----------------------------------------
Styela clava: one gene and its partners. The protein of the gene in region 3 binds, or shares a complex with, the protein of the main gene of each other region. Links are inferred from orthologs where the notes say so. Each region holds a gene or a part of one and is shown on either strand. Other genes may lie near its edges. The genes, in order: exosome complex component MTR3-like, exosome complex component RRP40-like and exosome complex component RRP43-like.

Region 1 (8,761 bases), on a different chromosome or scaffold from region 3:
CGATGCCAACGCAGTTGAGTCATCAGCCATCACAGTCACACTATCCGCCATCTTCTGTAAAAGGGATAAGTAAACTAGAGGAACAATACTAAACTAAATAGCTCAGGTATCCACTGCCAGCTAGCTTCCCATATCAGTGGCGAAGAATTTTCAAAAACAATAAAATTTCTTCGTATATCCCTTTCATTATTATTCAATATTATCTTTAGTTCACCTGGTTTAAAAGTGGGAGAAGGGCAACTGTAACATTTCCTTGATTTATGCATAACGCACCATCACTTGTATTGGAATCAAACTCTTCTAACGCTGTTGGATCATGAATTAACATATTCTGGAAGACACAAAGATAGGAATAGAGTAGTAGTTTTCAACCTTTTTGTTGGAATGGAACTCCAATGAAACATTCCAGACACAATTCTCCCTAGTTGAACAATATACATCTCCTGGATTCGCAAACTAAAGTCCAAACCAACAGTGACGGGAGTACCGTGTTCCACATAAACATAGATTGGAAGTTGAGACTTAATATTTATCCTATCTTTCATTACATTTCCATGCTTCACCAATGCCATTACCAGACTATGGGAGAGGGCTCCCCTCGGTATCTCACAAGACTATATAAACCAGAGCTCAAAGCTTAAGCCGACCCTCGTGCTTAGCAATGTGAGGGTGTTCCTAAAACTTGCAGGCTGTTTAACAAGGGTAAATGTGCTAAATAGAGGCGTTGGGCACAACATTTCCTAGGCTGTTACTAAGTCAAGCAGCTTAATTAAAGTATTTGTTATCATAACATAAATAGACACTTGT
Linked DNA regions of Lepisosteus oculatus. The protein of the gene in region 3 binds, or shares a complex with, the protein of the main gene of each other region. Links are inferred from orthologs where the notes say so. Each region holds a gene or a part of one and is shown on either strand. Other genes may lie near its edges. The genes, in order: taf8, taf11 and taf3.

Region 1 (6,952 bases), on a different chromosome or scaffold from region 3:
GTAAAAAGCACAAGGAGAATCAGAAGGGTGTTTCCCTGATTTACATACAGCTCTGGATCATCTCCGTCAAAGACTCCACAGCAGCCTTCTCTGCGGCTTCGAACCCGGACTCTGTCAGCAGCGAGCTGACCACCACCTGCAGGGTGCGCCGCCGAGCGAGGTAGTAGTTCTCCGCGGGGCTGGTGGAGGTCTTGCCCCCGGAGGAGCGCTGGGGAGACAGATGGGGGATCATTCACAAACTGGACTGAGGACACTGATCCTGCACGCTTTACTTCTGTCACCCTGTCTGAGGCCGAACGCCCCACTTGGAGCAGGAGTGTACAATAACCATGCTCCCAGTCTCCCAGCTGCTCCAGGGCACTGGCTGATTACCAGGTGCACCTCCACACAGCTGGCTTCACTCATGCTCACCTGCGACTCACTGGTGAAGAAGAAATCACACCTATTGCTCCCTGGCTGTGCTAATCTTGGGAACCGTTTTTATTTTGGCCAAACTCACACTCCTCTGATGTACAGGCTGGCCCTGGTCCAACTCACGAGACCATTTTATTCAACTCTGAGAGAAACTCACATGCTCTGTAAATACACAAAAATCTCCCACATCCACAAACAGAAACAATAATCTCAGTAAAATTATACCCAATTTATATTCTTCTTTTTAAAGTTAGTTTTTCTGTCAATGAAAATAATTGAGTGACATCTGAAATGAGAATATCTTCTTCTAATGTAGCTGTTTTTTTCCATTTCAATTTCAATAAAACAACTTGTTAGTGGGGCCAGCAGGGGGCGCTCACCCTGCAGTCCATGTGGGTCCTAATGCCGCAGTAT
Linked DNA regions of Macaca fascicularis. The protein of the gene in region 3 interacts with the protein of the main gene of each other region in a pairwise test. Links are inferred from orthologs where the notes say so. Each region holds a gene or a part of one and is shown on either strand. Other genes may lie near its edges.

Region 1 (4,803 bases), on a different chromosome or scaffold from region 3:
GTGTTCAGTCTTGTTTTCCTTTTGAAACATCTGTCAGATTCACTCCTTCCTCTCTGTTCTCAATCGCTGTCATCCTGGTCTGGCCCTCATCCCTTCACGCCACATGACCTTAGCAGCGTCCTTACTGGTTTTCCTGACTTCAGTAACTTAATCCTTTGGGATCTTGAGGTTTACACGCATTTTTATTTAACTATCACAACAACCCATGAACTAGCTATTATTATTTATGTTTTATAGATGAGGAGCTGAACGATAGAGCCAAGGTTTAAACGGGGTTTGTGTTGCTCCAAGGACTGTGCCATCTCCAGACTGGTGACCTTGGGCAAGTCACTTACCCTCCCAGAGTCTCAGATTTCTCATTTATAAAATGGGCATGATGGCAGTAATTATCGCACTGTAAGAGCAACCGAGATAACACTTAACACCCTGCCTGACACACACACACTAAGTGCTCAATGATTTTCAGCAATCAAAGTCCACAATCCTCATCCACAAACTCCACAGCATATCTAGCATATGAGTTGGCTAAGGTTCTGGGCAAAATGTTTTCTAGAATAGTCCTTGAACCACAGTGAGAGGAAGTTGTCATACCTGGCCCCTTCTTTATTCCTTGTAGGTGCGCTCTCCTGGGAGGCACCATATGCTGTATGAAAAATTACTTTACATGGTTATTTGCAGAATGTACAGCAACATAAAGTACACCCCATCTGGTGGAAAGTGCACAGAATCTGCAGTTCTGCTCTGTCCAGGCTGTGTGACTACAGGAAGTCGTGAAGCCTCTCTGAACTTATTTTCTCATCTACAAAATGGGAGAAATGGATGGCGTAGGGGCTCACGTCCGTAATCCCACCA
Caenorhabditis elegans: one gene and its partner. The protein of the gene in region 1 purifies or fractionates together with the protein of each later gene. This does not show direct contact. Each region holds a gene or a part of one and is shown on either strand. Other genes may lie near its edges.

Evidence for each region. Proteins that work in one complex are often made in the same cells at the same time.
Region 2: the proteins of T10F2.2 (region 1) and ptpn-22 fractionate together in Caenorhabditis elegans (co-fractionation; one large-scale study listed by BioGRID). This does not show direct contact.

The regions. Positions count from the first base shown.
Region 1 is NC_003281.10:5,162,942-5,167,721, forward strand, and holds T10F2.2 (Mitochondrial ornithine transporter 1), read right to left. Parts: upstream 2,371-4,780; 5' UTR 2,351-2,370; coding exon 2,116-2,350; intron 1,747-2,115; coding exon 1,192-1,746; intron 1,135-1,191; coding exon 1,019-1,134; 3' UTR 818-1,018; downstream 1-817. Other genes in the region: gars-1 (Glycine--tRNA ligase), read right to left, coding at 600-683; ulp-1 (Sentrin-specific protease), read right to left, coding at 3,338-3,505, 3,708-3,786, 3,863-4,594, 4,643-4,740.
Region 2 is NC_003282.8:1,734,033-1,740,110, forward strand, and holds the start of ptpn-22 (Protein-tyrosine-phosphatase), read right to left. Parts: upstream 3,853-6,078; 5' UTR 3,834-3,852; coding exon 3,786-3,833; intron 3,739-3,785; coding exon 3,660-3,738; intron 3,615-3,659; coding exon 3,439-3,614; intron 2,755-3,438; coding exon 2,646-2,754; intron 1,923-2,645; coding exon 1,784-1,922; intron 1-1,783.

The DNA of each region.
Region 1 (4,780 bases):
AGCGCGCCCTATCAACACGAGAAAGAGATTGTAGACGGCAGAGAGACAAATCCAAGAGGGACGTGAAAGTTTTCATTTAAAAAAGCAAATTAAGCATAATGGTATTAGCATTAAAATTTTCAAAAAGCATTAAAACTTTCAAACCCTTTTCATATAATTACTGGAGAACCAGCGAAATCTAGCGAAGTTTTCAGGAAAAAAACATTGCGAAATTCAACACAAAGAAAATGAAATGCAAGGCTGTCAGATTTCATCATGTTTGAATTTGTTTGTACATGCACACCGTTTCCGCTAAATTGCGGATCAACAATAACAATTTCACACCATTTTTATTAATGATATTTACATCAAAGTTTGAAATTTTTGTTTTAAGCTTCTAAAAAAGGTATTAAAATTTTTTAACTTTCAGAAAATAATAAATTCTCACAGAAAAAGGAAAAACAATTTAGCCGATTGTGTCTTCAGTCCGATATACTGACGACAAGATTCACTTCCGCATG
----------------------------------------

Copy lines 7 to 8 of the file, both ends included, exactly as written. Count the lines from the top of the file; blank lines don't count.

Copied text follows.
Linked DNA regions of Macaca fascicularis. The protein of the gene in region 3 interacts with the protein of the main gene of each other region in a pairwise test. Links are inferred from orthologs where the notes say so. Each region holds a gene or a part of one and is shown on either strand. Other genes may lie near its edges.

Region 1 (4,803 bases), on a different chromosome or scaffold from region 3: